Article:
On 28th January 2013 the UK government is due to make a set of changes to the Work Capability Assessment (WCA). The WCA is the flawed ‘fitness to work’ test which assesses whether sick and disabled people can get Employment and Support Allowance (ESA): a benefit designed to help and support very unwell or profoundly disabled people into work.
Although these changes have been advertised as small ‘amendments’, they will in fact have a huge impact on the way people’s illnesses and disabilities are assessed. Many vulnerable people’s needs will suddenly be able to be overlooked or ignored, meaning they could end up losing the support they desperately need to manage their conditions.
Hundreds of thousands of sick and disabled people across Britain need your help to fight these changes
PROBLEM 1: FALSE ASSUMPTIONS
In the fitness to work test, your needs are assessed by a ‘healthcare professional’ employed by the French private company ATOS. This assessor doesn’t just need to look at your current difficulties. For example, they can also imagine how using an aid (e.g. a wheelchair) might improve your ability to work and make a judgement based on that – without even asking your opinion!
However, soon this “imaginary test” will be able to be used for many more aids (including guide dogs and false limbs!). This means that soon thousands more people could be judged as fit to work, without being consulted, on the basis of an “imaginary” aid they don’t own or may not be able to use!
It gets worse. Even if returning to work may clearly put you at risk, these changes will mean you can still lose your disability benefit – as long as the assessor believes that trying a new therapy or treatment might reduce that risk. There’s no need for evidence that the treatment will help: you will lose support either way, making it much harder to manage if the treatment doesn’t work as hoped – let alone if it ends up making things worse.
If the government’s rule changes go through, people who are desperate to work will find it nearly impossible to get an accurate assessment, affecting the quality of their support and actively preventing their efforts to get back into work.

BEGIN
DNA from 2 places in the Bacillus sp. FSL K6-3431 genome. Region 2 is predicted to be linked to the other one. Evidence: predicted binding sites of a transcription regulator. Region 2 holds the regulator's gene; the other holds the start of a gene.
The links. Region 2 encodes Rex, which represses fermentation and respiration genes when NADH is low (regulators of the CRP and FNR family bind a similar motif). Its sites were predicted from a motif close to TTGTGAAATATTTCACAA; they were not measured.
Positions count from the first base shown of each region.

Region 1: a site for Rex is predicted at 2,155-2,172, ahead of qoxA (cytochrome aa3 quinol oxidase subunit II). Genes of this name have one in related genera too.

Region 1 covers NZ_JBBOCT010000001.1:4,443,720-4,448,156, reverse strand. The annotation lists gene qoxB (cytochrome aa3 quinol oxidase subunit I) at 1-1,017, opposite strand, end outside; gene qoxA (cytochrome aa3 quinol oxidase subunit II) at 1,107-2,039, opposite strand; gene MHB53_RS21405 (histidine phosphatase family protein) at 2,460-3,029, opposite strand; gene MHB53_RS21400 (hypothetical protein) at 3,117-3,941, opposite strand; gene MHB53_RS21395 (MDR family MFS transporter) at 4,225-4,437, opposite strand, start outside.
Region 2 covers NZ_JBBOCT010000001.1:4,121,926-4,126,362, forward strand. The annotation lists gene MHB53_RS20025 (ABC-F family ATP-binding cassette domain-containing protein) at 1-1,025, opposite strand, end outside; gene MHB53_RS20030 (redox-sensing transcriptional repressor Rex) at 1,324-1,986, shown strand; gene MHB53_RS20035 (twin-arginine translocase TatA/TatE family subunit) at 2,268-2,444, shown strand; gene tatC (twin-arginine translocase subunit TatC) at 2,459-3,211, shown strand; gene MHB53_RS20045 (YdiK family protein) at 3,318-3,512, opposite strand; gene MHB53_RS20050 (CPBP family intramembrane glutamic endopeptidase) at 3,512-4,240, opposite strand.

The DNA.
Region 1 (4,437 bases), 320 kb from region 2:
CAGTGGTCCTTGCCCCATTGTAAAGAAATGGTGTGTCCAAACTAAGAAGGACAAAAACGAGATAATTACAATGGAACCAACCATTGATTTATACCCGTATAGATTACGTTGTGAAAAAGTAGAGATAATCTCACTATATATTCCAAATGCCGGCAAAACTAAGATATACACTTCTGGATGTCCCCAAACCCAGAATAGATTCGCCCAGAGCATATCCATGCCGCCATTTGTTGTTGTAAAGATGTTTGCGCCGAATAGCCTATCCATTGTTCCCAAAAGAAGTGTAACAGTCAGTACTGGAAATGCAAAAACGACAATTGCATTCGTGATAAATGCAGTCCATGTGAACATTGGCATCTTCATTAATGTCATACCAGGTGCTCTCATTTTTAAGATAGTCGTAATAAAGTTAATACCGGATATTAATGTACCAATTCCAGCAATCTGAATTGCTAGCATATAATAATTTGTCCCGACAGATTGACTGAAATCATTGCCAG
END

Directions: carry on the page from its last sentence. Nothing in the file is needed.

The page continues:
PROBLEM 2: SEPARATING PHYSICAL AND MENTAL HEALTH
The government is also trying to change the way people’s conditions are assessed by dividing health problems into two separate boxes: ‘physical’ and ‘mental’. When looking at what tasks people can do, only the ‘physical half’ of the test will apply to those with physical disabilities. The same goes for the effects of treatment: for e.g., if you’re taking mental health medication, only mental health side-effects will be looked at.
This completely fails to understand the way that many disabilities and illnesses can lead to both physical and mental effects. This is also the case for many common treatments: such as those for schizophrenia, Parkinson’s disease and multiple sclerosis.
Pretending the effects of illnesses and disabilities can be separated in this way goes against all medical practice. Going even further, and using this method to ignore sick and disabled people’s needs, is at best hopeless policy, and at worst deliberate cruelty. We cannot let the government treat some of the most vulnerable people in British society in this way.
HOW YOU CAN HELP?
The main way you can help is by spreading the message about these changes to ESA. The government have tried to sneak them under the radar – the last thing they will want is people talking about them.
Here are some great ways you can raise awareness:
1) Email your MP (you can search by name or constituency at http://www.parliament.uk/mps-lords-and-offices/mps/);
2) Share this blog post on twitter (using the hashtag #esaSOS), Facebook and other social media.
3) Email your friends and family a link to this post – or simply talk to them about it.
Thank you so much for reading this far. Now let’s make sure these unwanted, damaging benefit changes never see the light of day.
If you want to do more, please sign #WOWpetition and call on the government to think again.
A longer version of this post appeared at the Diary of a Benefit Scrounger blog.